CHICAGO — Theauntae Jones’ day begins before sunrise. He boards a bus near his home on Chicago’s Far West Side and embarks upon an hour-and-a-half-long commute to high school on the city’s South Side.

It’s a commute that’s made his mother cry.

“It should not be that hard where you have to go outside your neighborhood just to find a better education for your child,” Theauntae’s mother, Tanisha Williams, said.

Theauntae’s neighborhood high school is Orr Academy. It’s about a mile from his home but an eternity from his family’s expectations of a quality education.  

Orr has a 59% graduation rate and 72% of its students miss 10% or more of the school year without a valid excuse, according to Illinois State Board of Education data. CPS as a whole has an 84% graduation rate and 40% of its students are chronically absent.

Theauntae’s family said he had good grades in 8th grade but tested poorly so he had few options at CPS’ selective enrollment and magnet schools. He landed at Leo High School, an all-boys catholic high school far from his home. 

Initially, he took two CTA buses and the train to reach the school. Initially, his mom had to work two jobs to pay for his portion of tuition and transportation.

“The structure of education is inadequate to supply the needs of our students,” Leo alum turned principal Shaka Rawls said. “You can look at the numbers of suspensions, the numbers in terms of attendance rates, you just know that sometimes schools just aren’t a good fit for students.”

Theauntae now benefits from an Invest in Kids scholarship. 

The $75 million program is the closest Illinois comes to publicly financed school choice. Donors to certified scholarship programs are offered state tax credits. 

The scholarships can be a lifeline for low-income families who hope to access private schools. 

Leo High School, which has a 100% graduation rate, credits the scholarships with boosting enrollment from 166 to 230 students in just four years.

However, the program is now in jeopardy as it faces fierce opposition from the Chicago Teachers Union.  A spokesperson for CTU said the union’s opposition hasn’t changed despite the fact union president Stacy Davis Gates admitted in September she sends her son to a private high school because she found the local public school “very marginal.”

If lawmakers don’t vote to extend the Invest in Kids program during their November veto session, it will end.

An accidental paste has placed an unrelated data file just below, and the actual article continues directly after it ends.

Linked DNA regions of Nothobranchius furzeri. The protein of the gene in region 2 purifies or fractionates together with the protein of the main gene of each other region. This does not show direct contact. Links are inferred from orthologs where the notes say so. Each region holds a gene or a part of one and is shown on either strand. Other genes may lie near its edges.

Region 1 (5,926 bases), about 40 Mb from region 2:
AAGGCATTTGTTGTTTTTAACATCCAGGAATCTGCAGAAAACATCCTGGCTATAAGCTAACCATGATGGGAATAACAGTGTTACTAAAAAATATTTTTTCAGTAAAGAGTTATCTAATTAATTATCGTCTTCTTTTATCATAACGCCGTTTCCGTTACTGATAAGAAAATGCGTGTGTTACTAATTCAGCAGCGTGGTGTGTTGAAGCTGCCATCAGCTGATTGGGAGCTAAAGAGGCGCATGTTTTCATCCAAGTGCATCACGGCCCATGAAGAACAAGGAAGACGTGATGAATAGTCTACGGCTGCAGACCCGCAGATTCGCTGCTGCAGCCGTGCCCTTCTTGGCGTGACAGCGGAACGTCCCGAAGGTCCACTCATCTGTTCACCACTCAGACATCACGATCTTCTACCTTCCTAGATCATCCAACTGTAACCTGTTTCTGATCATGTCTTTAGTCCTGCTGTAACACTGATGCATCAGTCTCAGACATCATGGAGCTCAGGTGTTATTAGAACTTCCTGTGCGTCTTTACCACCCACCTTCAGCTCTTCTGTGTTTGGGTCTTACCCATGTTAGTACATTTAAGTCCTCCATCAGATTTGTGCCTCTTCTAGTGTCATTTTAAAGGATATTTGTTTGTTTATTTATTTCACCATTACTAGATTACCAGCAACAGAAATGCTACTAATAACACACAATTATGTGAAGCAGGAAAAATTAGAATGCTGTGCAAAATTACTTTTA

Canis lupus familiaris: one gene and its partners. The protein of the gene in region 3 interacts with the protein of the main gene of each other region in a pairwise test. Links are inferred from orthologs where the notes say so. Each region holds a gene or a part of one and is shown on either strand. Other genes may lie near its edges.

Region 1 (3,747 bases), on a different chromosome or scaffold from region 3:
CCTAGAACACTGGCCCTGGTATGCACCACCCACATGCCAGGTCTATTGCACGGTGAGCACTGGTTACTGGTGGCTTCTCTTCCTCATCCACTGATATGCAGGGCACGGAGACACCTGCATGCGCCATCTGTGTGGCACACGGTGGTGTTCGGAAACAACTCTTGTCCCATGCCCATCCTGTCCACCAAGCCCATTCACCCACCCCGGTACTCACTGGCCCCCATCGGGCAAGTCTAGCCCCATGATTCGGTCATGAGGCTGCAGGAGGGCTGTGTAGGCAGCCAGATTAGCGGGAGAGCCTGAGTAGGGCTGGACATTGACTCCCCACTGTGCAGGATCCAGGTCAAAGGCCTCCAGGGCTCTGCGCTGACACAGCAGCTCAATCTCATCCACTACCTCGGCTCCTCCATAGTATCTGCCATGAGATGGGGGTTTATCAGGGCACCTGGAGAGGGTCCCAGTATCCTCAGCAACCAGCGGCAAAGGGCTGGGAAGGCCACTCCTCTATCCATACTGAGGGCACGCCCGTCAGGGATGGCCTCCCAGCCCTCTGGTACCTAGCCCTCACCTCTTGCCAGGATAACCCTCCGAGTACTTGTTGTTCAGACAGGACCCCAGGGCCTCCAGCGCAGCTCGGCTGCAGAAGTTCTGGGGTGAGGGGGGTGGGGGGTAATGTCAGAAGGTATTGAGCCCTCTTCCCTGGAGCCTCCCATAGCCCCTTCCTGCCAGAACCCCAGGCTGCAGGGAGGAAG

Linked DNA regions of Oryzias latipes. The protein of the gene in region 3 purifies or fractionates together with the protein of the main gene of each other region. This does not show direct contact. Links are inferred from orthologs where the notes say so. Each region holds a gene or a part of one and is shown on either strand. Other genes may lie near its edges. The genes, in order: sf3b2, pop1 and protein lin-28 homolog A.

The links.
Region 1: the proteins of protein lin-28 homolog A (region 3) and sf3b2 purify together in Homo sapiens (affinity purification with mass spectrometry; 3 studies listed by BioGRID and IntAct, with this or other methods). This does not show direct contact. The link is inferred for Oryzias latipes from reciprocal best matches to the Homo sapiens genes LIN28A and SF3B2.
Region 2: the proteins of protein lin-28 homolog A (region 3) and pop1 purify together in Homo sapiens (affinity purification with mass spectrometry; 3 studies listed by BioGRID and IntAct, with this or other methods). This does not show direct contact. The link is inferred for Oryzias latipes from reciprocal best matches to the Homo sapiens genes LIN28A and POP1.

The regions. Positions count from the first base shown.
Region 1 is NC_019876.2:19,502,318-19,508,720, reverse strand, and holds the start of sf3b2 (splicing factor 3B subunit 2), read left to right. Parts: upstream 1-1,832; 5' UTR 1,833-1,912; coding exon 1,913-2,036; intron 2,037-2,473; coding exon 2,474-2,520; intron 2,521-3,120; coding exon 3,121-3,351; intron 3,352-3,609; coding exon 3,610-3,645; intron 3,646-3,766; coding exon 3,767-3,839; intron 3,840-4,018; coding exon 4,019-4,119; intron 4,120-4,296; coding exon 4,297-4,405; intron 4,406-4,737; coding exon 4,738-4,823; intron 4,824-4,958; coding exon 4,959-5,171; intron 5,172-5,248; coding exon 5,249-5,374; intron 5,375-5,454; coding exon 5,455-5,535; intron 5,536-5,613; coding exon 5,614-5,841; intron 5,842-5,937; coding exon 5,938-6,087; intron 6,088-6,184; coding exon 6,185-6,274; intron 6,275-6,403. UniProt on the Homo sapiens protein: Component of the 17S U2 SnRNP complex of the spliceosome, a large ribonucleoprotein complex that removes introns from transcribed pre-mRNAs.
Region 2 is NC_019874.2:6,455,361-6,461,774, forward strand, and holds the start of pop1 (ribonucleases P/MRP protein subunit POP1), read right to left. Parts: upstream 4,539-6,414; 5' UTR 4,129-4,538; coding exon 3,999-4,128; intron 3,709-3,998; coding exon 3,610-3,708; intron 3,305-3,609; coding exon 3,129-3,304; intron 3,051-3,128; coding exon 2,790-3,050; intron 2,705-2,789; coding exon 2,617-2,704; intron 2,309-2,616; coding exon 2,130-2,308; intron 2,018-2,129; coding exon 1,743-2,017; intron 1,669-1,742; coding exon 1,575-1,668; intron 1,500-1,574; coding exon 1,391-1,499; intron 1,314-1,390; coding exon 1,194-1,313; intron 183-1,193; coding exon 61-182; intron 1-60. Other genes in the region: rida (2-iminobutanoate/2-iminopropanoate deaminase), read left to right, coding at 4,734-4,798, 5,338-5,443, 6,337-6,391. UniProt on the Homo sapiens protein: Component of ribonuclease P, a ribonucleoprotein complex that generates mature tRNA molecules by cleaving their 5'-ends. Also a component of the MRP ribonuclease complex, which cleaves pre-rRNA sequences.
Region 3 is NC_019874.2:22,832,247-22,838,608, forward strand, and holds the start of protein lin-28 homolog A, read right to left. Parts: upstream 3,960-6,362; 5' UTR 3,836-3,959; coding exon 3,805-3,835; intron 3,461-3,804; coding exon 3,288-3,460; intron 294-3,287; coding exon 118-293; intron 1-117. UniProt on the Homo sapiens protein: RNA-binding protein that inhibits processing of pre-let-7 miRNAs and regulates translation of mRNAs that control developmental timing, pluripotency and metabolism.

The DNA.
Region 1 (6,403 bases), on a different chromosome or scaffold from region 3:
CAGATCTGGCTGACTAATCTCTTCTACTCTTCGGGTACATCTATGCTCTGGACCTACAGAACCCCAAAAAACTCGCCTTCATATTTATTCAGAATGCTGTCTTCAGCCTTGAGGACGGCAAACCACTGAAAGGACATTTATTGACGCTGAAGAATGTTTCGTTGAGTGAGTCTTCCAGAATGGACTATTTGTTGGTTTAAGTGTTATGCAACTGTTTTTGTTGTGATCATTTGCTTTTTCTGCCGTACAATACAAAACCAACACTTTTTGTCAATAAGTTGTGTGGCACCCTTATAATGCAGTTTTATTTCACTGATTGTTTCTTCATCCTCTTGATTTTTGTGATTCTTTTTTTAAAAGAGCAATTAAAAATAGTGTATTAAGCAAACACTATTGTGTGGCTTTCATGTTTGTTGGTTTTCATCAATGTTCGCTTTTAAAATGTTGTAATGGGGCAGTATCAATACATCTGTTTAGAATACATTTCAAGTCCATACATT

Gov. JB Pritzker (D) was originally opposed to the scholarship program; however, his spokesperson now says he was considering signing an extension if Democrats pass the bill.  However, there are questions about whether enough Democrats will join Republicans to support the legislation.

“You have the right to make sure your child is ok, but we also have the responsibility to make sure we have a school system that is equitable for our young people,” longtime activist Jitu Brown said.

His group, Journey for Justice, joined other organizations, parents and the Chicago Teachers Union in a hunger strike that saved Chicago’s Dyett High School from closing several years ago.

Chicago Mayor Brandon Johnson joined school leaders at Dyett last week to celebrate CPS’ record-high graduation rate of 84% plus gains in performance at many schools and $2 billion in college scholarships awarded to students.

“Despite today’s inspiring announcement we know that too many of our schools are still suffering from the effects of historic disinvestment and disempowerment,” Johnson said at the event.  “We can do better as Dyett has clearly proven.”

The mayor omitted key stats contrasting with the rosy picture he painted of Dyett’s turnaround story. State data show fewer than 6% of Dyett’s students are proficient in English, language arts, math and science. The school has a chronic absenteeism rate of 72%.

Asked to explain why the mayor and school leaders held Dyett up as a success story that should be modeled a CPS spokesperson responded: “Yes, we have more work to do but everyone from the U.S. Secretary of Education to our own alums, took time on Tuesday to share how CPS is making progress and is expanding pathways to help students succeed.” 

CPS officials correctly point out that there are countless success stories even among students in struggling schools. 

Theauntae Jones’s family feared CPS was a system that could have easily passed him academically while at the same time failing to help him reach his true potential.  The high school senior is now awash in mailings from prospective colleges and universities.  “They don’t only know me as the big guy,” Theauntae said when asked about his reputation these days.  “They know me as a big, intelligent guy.  The big guy who makes music and a football player and a bunch of other things.  Really what’s next for me is creating a legacy wherever I go.”